Rapinoe, an advocate for LGBT rights, adapted her protest by refusing to sing the anthem while she stood. “I know what it means to look at the flag and not have it protect all of your liberties,” she said. 

A self-described “walking protest”, Rapinoe continued her silence during the recent World Cup and was met with a chorus of boos. Her comment that she would not visit “the f------ White House” because of President Trump’s racist and homophobic policies prompted a public rebuke from Trump. A vocal member of the collective of players suing their federation for equal pay, Rapinoe gave a speech after her team’s World Cup win reminding fans and her team-mates about their shared responsibility to make the world a better place.

Megan Rapinoe is a vocal member of the collective of players suing their federation for equal pay Credit: Reuters

Ibtihaj Muhammad

Fencer Muhammad was the first hijab-wearing Olympian to represent the United States when she competed at the 2016 Games in Rio. After winning a bronze medal, Muhammad wrote an open letter to Donald Trump about how his treatment of the Muslim community, and refugees, was unjust, his actions harmful for the nation.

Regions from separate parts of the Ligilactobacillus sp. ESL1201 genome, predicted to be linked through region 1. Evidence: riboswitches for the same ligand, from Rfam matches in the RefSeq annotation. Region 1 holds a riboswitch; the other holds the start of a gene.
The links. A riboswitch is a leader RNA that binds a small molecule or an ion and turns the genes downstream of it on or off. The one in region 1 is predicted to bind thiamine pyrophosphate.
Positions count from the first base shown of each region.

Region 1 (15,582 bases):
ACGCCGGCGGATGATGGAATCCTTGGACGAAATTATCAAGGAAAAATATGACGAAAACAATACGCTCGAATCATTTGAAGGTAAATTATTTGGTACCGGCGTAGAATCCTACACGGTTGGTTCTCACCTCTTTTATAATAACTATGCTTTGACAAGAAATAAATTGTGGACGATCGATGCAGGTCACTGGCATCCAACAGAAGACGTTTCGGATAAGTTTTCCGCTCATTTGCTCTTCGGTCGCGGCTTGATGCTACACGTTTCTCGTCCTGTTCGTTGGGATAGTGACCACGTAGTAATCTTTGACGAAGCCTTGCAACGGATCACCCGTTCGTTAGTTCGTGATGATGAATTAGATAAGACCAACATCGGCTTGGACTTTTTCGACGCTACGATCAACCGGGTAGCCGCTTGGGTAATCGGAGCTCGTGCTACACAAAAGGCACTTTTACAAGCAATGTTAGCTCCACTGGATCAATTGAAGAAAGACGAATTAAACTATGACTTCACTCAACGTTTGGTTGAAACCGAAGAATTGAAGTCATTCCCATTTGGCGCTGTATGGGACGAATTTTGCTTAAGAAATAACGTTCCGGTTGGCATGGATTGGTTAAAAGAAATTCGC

Days after sports chain Decathlon refused to stock hijabs for runners in its French stores, Muhammad tweeted that she would be wearing her hijab “every damn day”. Speaking exclusively to Telegraph Women’s Sport in Paris, she said: “I think that type of intentional, targeted alienation over and over and over can break someone. I refuse to let it break me. I want to motivate and encourage and inspire whoever is made to feel they don’t belong. To come to France, a place where it’s become super normal to discriminate against Muslims … I’m here to tell people that it’s not OK.

“When I look at my predecessors, like Muhammad Ali or [former NBA player] Mahmoud Abdul-Rauf, or [NFL player] Michael Bennett, [former NFL player] Colin Kaepernick, Megan Rapinoe, [WNBA player] Maya Moore, there are so many strong examples that I have as an athlete. 

“Why not be on the right side of history? Why not fight and challenge every single injustice that exists, even if they don’t affect me? I don’t know if I’m always saying the right thing, but I know that not saying anything would be doing me a disservice.”

Ibtihaj Muhammad was the first hijab-wearing Olympian to represent the US when she competed at the 2016 Games Credit: USA Today

Serena Williams